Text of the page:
KUALA LUMPUR: Malaysia has moved up four spots in the 2022 Global Peace Index (GPI) to claim the 18th place as the most peaceful country in the world.
This achievement, according to GPI, was amid the deterioration of the average level of global peacefulness that dropped by 0.3 per cent last year. Although slight, this was the 11th deterioration in peacefulness in the last 14 years.
In comparison, neighbouring countries; Singapore was ranked the ninth while Indonesia (47), Laos (51), Cambodia (62), Thailand (103), the Philippines (125) and Myanmar (139).
Malaysia also placed as the fourth most peaceful country in the Asia Pacific region, with New Zealand on top of the list, followed by Singapore and Japan.
The country was also ranked the fifth most peaceful country when it comes to militarisation.
In the report, Iceland remained the most peaceful country in the world, a position it has held since 2008.
It is joined at the top of the index by New Zealand, Ireland, Denmark and Austria.
Afghanistan was the least peaceful country in the world for the fifth consecutive year, followed by Yemen, Syria, Russia and South Sudan.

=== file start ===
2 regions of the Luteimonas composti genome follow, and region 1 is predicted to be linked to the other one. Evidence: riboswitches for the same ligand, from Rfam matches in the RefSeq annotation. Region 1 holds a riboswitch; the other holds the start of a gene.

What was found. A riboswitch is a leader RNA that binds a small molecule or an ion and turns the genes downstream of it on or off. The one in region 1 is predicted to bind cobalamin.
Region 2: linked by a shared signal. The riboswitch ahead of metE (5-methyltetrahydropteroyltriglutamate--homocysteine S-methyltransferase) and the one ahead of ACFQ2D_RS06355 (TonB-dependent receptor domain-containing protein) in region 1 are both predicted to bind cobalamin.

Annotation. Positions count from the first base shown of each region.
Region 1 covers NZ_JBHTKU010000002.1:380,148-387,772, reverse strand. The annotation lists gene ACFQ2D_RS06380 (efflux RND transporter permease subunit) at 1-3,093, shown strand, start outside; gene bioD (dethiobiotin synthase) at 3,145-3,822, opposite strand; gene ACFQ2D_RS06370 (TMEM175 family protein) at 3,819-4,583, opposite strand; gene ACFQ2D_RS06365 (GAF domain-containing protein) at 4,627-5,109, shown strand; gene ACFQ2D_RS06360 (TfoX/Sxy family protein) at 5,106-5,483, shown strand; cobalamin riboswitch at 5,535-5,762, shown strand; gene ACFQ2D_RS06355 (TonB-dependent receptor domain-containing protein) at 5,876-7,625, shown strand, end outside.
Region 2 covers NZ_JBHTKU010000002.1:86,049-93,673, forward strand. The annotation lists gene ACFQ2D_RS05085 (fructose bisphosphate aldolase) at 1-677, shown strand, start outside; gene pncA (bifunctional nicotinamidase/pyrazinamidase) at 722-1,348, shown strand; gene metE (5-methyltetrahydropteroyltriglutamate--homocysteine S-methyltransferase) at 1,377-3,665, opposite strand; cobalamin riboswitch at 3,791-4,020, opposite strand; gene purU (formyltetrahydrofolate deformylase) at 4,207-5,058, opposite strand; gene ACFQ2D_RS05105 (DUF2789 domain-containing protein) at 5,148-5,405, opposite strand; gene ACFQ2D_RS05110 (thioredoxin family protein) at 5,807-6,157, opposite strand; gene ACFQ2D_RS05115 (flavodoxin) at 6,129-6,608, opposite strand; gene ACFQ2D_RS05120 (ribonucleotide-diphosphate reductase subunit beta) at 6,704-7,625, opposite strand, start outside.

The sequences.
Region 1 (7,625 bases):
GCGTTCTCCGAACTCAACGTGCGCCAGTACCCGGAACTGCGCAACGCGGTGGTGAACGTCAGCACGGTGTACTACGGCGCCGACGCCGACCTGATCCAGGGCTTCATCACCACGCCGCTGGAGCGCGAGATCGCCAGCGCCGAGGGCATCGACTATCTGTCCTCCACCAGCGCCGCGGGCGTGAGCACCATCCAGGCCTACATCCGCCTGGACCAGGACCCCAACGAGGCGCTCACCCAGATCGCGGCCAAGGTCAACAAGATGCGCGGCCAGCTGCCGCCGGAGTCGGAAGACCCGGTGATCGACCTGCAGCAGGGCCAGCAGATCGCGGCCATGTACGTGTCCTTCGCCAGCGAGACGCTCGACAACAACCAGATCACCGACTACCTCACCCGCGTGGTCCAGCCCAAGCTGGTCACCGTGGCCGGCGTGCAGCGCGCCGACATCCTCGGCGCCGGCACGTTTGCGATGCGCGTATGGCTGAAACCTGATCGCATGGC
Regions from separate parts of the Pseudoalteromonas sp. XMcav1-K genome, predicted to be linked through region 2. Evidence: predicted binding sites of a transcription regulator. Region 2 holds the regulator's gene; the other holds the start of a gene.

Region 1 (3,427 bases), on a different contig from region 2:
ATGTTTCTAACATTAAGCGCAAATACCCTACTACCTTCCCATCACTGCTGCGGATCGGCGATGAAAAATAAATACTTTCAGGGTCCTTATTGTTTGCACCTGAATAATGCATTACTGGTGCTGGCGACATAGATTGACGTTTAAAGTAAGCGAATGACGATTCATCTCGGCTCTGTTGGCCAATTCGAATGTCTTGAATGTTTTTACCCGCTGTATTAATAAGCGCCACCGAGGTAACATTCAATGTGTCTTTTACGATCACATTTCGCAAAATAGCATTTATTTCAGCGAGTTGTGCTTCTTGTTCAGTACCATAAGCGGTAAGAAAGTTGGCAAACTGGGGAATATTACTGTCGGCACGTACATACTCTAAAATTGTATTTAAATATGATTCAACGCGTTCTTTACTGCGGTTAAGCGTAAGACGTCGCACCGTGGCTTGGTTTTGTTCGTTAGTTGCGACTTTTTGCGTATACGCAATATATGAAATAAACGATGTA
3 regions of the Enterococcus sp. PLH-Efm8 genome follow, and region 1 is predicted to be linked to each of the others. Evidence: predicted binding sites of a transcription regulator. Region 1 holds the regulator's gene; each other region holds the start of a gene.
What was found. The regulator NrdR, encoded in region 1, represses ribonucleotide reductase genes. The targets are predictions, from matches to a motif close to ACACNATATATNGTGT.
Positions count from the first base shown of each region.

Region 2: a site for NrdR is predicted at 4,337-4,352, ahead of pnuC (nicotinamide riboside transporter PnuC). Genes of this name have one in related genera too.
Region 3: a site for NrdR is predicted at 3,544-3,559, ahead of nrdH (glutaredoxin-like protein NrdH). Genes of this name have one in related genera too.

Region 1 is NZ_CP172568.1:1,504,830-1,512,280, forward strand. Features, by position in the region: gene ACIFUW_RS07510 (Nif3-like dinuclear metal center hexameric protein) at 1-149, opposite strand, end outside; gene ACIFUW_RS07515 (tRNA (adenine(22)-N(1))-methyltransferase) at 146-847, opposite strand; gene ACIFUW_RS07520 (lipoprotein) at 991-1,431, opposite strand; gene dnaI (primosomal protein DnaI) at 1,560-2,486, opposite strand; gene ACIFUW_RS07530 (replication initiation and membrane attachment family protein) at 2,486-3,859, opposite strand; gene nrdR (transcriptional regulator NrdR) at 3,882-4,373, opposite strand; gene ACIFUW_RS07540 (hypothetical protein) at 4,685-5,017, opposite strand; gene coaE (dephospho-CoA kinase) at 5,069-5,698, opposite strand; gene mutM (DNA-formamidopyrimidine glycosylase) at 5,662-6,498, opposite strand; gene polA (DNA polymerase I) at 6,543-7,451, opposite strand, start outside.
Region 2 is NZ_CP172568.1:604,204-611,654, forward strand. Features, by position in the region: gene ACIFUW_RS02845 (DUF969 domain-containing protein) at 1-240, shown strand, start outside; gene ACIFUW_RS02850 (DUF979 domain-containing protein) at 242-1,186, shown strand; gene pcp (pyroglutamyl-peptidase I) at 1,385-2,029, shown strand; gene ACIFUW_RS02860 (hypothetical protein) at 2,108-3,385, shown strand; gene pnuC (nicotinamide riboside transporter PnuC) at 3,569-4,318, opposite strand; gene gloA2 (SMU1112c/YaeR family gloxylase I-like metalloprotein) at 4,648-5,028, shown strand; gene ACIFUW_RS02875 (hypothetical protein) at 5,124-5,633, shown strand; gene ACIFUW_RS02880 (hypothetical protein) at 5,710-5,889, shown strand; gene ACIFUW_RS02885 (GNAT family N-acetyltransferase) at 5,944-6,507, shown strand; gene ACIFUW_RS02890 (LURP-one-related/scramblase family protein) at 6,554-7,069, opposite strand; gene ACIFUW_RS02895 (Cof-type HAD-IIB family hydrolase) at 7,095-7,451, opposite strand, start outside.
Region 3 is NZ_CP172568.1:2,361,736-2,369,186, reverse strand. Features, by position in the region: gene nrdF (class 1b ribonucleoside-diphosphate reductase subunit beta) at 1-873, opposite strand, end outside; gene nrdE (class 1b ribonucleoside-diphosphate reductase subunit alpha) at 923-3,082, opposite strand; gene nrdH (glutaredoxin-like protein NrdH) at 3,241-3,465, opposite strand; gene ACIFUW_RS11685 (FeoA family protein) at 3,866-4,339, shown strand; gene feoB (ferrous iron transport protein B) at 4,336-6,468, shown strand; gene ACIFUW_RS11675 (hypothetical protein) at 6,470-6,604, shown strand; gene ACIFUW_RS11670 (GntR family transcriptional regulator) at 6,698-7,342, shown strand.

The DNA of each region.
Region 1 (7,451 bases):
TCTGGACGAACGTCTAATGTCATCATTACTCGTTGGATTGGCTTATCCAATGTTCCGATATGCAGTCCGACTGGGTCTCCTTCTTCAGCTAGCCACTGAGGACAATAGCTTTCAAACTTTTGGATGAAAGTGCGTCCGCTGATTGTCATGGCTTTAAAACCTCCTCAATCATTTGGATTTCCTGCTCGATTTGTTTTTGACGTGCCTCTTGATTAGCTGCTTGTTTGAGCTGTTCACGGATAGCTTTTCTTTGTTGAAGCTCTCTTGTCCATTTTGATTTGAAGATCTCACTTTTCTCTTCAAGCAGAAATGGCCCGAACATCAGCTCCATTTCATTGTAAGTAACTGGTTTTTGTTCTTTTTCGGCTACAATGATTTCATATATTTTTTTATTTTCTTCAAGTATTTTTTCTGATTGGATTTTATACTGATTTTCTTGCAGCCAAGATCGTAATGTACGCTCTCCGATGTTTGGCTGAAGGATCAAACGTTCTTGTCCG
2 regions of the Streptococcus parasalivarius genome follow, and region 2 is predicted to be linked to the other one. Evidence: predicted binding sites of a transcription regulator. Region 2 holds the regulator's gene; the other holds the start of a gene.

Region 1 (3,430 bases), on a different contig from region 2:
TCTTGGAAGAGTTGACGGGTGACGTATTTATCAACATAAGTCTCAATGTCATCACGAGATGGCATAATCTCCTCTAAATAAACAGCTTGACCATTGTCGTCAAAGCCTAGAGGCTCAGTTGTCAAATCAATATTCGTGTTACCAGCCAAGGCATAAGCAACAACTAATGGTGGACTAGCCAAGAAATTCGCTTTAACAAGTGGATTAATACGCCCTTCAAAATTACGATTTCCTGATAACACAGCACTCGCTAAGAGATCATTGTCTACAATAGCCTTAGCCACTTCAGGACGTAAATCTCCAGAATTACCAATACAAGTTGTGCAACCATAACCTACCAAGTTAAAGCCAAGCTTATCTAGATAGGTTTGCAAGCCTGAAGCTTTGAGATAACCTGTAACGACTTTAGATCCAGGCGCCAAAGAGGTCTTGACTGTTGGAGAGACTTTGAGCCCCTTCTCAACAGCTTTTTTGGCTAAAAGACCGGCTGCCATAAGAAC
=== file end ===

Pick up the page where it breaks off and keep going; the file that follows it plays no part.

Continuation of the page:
These countries have been among the 10 least peaceful countries for the last three years.
According to the report, in the past 14 years, peacefulness has fallen with an average country score deteriorating by 3.2 per cent.
Of the 163 countries in the GPI, 84 recorded deteriorations, 77 recorded improvements, and two recorded no change in score.
Produced by the Institute for Economics and Peace (IEP), the GPI is the world’s leading measure of global peacefulness.
This report presents the most comprehensive data-driven analysis to date on trends in peace, its economic value and how to develop peaceful societies.
The GPI 2022 report surveyed 163 independent states and territories according to their level of peacefulness, using 23 qualitative and quantitative indicators from highly respected sources, and measures the state of peace across three domains – the level of societal safety and security, the extent of ongoing domestic and international conflict and the degree of militarisation.
Source: New Straits Times